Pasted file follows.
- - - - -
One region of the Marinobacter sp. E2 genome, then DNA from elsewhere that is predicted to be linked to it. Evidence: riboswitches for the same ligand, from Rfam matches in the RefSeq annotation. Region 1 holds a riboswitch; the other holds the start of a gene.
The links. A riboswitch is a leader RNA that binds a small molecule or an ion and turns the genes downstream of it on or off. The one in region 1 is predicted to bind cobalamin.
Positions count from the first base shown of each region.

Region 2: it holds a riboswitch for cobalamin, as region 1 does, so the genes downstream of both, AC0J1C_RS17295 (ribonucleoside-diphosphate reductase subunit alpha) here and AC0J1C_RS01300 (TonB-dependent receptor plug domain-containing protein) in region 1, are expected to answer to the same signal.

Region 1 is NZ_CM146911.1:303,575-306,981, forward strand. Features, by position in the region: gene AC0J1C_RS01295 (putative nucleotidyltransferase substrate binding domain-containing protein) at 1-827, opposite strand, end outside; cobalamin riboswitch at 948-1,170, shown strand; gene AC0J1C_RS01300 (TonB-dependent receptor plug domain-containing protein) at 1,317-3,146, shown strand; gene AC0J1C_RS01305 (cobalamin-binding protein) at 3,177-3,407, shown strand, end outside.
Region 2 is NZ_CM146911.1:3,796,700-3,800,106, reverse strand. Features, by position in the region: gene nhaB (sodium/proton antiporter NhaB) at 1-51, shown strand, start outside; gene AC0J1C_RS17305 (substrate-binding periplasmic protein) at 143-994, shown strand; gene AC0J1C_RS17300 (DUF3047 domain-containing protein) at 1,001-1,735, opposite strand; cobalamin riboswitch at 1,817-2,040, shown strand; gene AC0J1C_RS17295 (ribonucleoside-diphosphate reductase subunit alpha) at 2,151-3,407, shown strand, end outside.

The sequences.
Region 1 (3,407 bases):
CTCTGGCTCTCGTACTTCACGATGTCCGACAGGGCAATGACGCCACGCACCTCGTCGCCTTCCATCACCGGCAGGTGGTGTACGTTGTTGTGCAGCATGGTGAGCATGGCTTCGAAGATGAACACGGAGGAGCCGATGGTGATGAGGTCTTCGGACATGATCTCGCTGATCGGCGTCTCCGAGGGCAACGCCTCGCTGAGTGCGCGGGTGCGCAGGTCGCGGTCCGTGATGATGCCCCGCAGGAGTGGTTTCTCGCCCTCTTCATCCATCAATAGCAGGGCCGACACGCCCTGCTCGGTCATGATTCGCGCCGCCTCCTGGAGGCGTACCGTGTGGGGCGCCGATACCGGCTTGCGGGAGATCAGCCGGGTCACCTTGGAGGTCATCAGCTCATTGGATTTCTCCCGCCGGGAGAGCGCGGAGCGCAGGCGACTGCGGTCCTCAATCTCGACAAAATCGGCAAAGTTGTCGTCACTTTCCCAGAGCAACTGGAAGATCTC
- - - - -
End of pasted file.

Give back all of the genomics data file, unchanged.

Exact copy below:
One region of the Marinobacter sp. E2 genome, then DNA from elsewhere that is predicted to be linked to it. Evidence: riboswitches for the same ligand, from Rfam matches in the RefSeq annotation. Region 1 holds a riboswitch; the other holds the start of a gene.
The links. A riboswitch is a leader RNA that binds a small molecule or an ion and turns the genes downstream of it on or off. The one in region 1 is predicted to bind cobalamin.
Positions count from the first base shown of each region.

Region 2: it holds a riboswitch for cobalamin, as region 1 does, so the genes downstream of both, AC0J1C_RS17295 (ribonucleoside-diphosphate reductase subunit alpha) here and AC0J1C_RS01300 (TonB-dependent receptor plug domain-containing protein) in region 1, are expected to answer to the same signal.

Region 1 is NZ_CM146911.1:303,575-306,981, forward strand. Features, by position in the region: gene AC0J1C_RS01295 (putative nucleotidyltransferase substrate binding domain-containing protein) at 1-827, opposite strand, end outside; cobalamin riboswitch at 948-1,170, shown strand; gene AC0J1C_RS01300 (TonB-dependent receptor plug domain-containing protein) at 1,317-3,146, shown strand; gene AC0J1C_RS01305 (cobalamin-binding protein) at 3,177-3,407, shown strand, end outside.
Region 2 is NZ_CM146911.1:3,796,700-3,800,106, reverse strand. Features, by position in the region: gene nhaB (sodium/proton antiporter NhaB) at 1-51, shown strand, start outside; gene AC0J1C_RS17305 (substrate-binding periplasmic protein) at 143-994, shown strand; gene AC0J1C_RS17300 (DUF3047 domain-containing protein) at 1,001-1,735, opposite strand; cobalamin riboswitch at 1,817-2,040, shown strand; gene AC0J1C_RS17295 (ribonucleoside-diphosphate reductase subunit alpha) at 2,151-3,407, shown strand, end outside.

The sequences.
Region 1 (3,407 bases):
CTCTGGCTCTCGTACTTCACGATGTCCGACAGGGCAATGACGCCACGCACCTCGTCGCCTTCCATCACCGGCAGGTGGTGTACGTTGTTGTGCAGCATGGTGAGCATGGCTTCGAAGATGAACACGGAGGAGCCGATGGTGATGAGGTCTTCGGACATGATCTCGCTGATCGGCGTCTCCGAGGGCAACGCCTCGCTGAGTGCGCGGGTGCGCAGGTCGCGGTCCGTGATGATGCCCCGCAGGAGTGGTTTCTCGCCCTCTTCATCCATCAATAGCAGGGCCGACACGCCCTGCTCGGTCATGATTCGCGCCGCCTCCTGGAGGCGTACCGTGTGGGGCGCCGATACCGGCTTGCGGGAGATCAGCCGGGTCACCTTGGAGGTCATCAGCTCATTGGATTTCTCCCGCCGGGAGAGCGCGGAGCGCAGGCGACTGCGGTCCTCAATCTCGACAAAATCGGCAAAGTTGTCGTCACTTTCCCAGAGCAACTGGAAGATCTC